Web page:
The Song of Roland (Penguin classic)
‘Just as a stag flees before the hounds,
So the pagans take flight before Roland’
On 15 August 778, Charlemagne’s army was returning from a successful expedition against Saracen Spain when its rearguard was ambushed in a remote Pyrenean pass. Out of this skirmish arose a stirring tale of war, which was recorded in the oldest extant epic poem in French. The Song of Roland, written by an unknown poet, tells of Charlemagne’s warrior nephew, Lord of the Breton Marches, who valiantly leads his men into battle against the Saracens, but dies in the massacre, defiant to the end. In majestic verses, the battle becomes a symbolic struggle between Christianity and paganism, while Roland’s last stand is the ultimate expression of honour and feudal values of twelfth-century France.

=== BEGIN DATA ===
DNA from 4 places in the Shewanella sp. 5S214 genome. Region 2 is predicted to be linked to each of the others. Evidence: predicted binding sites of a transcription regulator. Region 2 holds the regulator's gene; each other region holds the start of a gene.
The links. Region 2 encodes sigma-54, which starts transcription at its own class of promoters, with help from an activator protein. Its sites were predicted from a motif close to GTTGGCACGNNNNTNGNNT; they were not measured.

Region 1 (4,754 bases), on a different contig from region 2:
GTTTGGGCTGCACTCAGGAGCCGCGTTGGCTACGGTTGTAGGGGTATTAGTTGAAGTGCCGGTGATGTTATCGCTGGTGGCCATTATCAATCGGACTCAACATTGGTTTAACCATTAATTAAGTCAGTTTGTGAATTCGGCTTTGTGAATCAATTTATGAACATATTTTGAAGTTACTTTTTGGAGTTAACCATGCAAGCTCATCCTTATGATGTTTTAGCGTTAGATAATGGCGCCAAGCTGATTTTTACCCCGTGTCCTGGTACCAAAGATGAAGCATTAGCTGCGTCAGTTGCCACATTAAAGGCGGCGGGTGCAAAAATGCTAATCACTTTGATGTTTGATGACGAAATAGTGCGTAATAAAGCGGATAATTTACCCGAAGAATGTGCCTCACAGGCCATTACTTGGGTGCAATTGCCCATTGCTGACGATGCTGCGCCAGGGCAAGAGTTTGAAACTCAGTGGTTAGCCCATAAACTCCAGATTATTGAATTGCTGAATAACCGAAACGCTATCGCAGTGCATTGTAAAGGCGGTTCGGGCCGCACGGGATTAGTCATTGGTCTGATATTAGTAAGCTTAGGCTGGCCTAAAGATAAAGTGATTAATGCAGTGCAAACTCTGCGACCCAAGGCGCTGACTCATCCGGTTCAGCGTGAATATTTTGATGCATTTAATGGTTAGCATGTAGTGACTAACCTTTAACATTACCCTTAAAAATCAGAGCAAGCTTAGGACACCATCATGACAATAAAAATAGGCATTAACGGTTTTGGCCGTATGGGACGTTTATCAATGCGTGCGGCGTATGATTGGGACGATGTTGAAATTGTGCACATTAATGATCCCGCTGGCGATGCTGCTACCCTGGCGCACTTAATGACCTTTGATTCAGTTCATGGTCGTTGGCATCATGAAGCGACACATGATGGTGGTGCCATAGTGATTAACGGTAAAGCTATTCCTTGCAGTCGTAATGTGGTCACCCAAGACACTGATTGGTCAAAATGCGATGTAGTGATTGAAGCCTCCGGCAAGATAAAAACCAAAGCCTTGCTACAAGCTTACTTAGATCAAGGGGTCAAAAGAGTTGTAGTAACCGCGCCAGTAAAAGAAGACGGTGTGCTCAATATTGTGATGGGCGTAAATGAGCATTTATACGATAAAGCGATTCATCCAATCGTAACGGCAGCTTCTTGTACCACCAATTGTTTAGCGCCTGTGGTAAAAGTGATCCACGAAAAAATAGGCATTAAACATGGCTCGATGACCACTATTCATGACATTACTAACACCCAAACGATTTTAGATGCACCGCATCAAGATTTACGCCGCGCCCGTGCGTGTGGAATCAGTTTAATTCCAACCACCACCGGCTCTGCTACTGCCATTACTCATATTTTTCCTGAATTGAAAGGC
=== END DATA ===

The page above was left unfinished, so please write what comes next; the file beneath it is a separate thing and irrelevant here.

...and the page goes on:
Glyn Burgess’s lucid translation is designed to assist the reader in understanding the original French of the Chanson de Roland, of which a substantial portion is included as an appendix in this volume. This edition also includes notes and an updated list for further reading.
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|Uitgever||Penguin Books Ltd|